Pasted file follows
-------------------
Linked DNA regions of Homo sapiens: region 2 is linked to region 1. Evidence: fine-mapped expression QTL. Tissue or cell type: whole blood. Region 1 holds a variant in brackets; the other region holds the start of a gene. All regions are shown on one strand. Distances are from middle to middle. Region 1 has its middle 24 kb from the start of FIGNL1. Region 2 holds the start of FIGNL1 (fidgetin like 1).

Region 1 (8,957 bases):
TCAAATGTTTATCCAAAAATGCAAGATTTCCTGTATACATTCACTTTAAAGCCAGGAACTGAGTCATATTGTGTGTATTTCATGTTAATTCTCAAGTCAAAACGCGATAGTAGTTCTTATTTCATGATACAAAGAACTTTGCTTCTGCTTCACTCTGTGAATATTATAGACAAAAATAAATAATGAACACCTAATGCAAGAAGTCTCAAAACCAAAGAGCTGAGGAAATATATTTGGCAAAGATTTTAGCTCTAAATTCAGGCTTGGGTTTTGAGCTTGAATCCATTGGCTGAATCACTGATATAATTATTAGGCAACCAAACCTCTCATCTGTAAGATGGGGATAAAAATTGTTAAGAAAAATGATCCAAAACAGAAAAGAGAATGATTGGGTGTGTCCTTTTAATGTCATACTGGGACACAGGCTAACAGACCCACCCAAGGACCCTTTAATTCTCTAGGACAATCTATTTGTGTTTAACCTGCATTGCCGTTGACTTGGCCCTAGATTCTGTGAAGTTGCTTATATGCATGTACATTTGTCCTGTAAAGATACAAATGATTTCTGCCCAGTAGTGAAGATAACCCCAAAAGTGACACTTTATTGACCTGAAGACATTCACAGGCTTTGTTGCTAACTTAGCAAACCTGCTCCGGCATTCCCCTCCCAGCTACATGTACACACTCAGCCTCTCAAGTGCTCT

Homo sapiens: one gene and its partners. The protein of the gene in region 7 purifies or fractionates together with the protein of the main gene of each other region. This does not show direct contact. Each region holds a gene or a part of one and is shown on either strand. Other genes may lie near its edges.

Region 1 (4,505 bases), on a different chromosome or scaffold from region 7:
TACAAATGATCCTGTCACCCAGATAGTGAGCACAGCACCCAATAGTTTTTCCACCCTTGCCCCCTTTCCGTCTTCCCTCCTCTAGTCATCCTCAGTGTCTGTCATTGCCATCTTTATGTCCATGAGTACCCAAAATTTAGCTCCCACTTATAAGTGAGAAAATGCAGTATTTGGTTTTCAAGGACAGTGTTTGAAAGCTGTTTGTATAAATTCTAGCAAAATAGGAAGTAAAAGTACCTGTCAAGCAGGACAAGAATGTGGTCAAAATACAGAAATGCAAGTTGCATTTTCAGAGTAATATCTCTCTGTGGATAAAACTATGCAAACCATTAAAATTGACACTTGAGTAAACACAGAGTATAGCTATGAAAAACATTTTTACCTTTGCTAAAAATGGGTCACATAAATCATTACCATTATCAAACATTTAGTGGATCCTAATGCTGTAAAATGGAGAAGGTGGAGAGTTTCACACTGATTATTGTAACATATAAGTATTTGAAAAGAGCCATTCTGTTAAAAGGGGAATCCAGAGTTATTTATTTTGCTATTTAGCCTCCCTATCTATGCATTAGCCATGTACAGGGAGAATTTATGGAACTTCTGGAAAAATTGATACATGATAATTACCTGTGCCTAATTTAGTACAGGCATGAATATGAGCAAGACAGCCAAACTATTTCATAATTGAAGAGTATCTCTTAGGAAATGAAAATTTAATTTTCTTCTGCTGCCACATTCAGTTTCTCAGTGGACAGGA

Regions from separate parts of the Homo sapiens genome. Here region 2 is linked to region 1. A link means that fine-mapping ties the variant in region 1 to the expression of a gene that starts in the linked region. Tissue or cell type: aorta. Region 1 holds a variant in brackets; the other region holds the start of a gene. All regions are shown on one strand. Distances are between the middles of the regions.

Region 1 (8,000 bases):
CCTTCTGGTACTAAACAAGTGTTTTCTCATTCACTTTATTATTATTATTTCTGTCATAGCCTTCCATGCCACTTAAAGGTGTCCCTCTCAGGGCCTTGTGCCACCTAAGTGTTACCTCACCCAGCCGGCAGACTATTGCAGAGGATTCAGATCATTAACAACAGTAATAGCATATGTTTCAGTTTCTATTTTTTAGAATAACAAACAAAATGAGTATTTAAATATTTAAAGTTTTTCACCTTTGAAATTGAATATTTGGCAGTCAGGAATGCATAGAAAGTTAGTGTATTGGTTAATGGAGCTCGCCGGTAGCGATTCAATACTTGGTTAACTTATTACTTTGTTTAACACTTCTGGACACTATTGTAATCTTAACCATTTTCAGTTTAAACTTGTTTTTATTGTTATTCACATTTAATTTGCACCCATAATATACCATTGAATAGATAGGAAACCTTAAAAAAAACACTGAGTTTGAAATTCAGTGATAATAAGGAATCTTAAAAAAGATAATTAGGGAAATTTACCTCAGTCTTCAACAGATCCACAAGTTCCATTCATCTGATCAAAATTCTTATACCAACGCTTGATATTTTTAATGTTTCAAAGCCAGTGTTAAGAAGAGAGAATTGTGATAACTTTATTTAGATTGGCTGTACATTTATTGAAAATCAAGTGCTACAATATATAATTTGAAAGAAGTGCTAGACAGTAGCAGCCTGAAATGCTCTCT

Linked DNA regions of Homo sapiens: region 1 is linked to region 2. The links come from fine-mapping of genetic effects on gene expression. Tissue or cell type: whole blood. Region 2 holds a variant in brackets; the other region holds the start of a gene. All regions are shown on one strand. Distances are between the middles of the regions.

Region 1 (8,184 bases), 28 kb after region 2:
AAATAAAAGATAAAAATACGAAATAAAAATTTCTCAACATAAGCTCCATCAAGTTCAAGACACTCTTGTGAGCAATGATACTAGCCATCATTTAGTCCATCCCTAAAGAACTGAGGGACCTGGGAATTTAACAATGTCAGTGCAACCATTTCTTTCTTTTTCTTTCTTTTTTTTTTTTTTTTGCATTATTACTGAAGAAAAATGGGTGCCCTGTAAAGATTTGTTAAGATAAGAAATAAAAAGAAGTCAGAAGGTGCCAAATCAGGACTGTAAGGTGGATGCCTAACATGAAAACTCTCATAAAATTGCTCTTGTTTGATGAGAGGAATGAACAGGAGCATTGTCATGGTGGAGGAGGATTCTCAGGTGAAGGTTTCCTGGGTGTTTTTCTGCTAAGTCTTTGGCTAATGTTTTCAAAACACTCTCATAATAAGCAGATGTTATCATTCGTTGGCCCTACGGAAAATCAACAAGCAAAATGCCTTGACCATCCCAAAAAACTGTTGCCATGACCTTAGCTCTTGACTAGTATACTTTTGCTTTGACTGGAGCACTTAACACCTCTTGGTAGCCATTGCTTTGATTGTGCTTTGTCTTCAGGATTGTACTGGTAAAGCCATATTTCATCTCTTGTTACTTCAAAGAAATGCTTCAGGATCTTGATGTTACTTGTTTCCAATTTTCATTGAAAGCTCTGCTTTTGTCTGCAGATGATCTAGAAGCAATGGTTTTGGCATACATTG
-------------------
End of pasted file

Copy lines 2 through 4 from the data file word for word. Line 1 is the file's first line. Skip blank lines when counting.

Region 1 (8,957 bases):
TCAAATGTTTATCCAAAAATGCAAGATTTCCTGTATACATTCACTTTAAAGCCAGGAACTGAGTCATATTGTGTGTATTTCATGTTAATTCTCAAGTCAAAACGCGATAGTAGTTCTTATTTCATGATACAAAGAACTTTGCTTCTGCTTCACTCTGTGAATATTATAGACAAAAATAAATAATGAACACCTAATGCAAGAAGTCTCAAAACCAAAGAGCTGAGGAAATATATTTGGCAAAGATTTTAGCTCTAAATTCAGGCTTGGGTTTTGAGCTTGAATCCATTGGCTGAATCACTGATATAATTATTAGGCAACCAAACCTCTCATCTGTAAGATGGGGATAAAAATTGTTAAGAAAAATGATCCAAAACAGAAAAGAGAATGATTGGGTGTGTCCTTTTAATGTCATACTGGGACACAGGCTAACAGACCCACCCAAGGACCCTTTAATTCTCTAGGACAATCTATTTGTGTTTAACCTGCATTGCCGTTGACTTGGCCCTAGATTCTGTGAAGTTGCTTATATGCATGTACATTTGTCCTGTAAAGATACAAATGATTTCTGCCCAGTAGTGAAGATAACCCCAAAAGTGACACTTTATTGACCTGAAGACATTCACAGGCTTTGTTGCTAACTTAGCAAACCTGCTCCGGCATTCCCCTCCCAGCTACATGTACACACTCAGCCTCTCAAGTGCTCT

Homo sapiens: one gene and its partners. The protein of the gene in region 7 purifies or fractionates together with the protein of the main gene of each other region. This does not show direct contact. Each region holds a gene or a part of one and is shown on either strand. Other genes may lie near its edges.